A total of 12,020 people were treated with direct-acting antivirals, without pegylated interferon or ribavirin, during this period. People treated with ribavirin were excluded because anaemia caused by ribavirin can result in a reduction in glucose concentrations. The analysis also excluded previously treated people in order to exclude any impact of prior treatment on glucose control.

Just under ten per cent of people who underwent direct-acting antiviral treatment had pre-existing type 2 diabetes (2435 people). Of these, 2180 achieved a sustained virologic response (SVR) to treatment (cure).

Researchers compared changes in HbA1c, the measure of glucose concentrations in plasma, 12 months before and 12 months after treatment, and also looked at changes in antidiabetic medication over the same period. HbA1c is expressed either as a percentage or, more commonly, in mmol/mol or mmol/l. In this study researchers reported most changes as a percentage measurement.

The study population was predominantly male (97.5%), with an average age of 62 years and an average body mass index (BMI) of 30.2. Almost all had genotype 1 infection (99.3%), 43.6% were black and 38.3% were white.

People who did not achieve sustained virologic response were more likely to have cirrhosis (54.5 vs 35.3%) and decompensated cirrhosis (20 vs 9%), and slightly more likely to be receiving insulin as antidiabetic medication (49.8 vs 41.3%).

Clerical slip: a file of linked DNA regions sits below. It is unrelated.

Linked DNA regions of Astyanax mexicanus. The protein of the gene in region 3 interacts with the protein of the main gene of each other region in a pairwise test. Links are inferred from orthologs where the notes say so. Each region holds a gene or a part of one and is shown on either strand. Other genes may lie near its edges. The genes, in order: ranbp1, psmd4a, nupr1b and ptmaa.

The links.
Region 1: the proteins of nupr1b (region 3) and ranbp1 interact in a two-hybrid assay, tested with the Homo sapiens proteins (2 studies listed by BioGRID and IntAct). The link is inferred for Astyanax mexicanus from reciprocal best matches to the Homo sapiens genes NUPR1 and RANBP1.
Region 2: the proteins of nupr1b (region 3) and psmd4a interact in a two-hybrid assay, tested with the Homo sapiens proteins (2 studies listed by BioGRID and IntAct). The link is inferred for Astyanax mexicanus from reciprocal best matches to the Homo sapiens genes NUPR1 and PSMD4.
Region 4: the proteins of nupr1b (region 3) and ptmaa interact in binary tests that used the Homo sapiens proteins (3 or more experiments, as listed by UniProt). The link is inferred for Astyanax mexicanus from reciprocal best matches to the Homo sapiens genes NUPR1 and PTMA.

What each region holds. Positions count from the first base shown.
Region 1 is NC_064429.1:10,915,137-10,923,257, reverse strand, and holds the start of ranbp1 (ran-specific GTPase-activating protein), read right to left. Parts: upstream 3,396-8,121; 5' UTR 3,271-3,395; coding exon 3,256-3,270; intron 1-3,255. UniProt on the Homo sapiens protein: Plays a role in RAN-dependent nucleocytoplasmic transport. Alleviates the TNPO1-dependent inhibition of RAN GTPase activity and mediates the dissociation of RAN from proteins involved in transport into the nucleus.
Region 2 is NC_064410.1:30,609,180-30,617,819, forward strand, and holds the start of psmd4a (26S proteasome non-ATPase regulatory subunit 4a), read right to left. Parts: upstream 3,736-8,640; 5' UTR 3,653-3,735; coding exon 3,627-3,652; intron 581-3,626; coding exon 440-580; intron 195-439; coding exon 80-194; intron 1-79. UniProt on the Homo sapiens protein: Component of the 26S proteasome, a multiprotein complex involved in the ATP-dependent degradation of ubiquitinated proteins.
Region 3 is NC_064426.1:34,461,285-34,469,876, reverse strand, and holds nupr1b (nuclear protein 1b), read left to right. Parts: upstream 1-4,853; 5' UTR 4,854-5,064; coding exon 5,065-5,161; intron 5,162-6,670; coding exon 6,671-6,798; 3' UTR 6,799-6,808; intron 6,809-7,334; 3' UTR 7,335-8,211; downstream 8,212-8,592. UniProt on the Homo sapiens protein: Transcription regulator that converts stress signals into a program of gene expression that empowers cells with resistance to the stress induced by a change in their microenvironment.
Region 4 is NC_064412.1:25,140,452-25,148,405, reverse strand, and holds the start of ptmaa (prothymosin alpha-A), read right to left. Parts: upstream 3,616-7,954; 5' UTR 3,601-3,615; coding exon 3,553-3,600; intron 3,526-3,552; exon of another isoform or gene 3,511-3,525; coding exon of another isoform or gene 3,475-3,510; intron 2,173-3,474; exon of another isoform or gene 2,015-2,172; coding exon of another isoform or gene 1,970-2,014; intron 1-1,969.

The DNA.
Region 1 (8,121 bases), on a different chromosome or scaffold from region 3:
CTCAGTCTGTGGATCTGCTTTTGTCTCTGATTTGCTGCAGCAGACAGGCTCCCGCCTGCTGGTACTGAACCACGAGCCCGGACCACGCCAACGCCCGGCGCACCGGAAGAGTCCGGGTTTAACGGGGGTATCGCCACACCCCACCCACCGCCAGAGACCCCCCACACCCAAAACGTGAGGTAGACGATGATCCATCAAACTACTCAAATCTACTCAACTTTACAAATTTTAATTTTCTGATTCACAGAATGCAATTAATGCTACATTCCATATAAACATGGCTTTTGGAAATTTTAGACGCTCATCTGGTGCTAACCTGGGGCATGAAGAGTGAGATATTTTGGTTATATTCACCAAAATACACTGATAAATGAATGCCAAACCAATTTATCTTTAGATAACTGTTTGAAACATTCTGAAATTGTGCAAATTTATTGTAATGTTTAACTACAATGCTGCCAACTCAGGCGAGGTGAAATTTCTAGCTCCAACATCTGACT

There was no significant difference in HbA1c levels at baseline between those who achieved SVR and those who did not (7.2 vs 7.27%, 55 vs 56 mmol/mol) and after adjusting for baseline characteristics there was no significant difference in the post-treatment reduction in HbA1c (-0.18%, p = 0.1). But, when the researchers looked only at the group of patients with higher HbA1c levels at baseline (above 7.2%, which was the median HbA1c in the study population), they found that people who achieved SVR had significantly larger reductions in HbA1c than those who were not cured (0.98 vs 0.34), an adjusted mean difference of 0.34% (p = 0.02).

To put this finding in context, a reduction of 1% (1.6 mmol/mol) in HbA1c  is associated with substantial reduction in the risk of heart attack, microvascular disease, kidney damage and retinopathy.

There was no significant difference between the two groups of patients in reduction in medication use after treatment, but in those with a baseline HbA1c below 7.2% (55 mmol/mol, 8.9 mmol/l), insulin use rose among those who were not cured but fell slightly in those who were cured (difference in use, -6.1%, p = 0.03).

The authors say that the substantial improvement in glycemic control observed in people who were cured of hepatitis C, especially in those with higher baseline HbA1c, justifies consideration of direct-activing antiviral treatment for everyone with hepatitis C who has type 2 diabetes. Longer-term follow-up to check whether these improvements are sustained is necessary, they say.


Hum J et al. Improvement in glycemic control of type 2 diabetes after successful treatment of hepatitis C virus. Diabetes Care, advance online publication, 28 June 2017.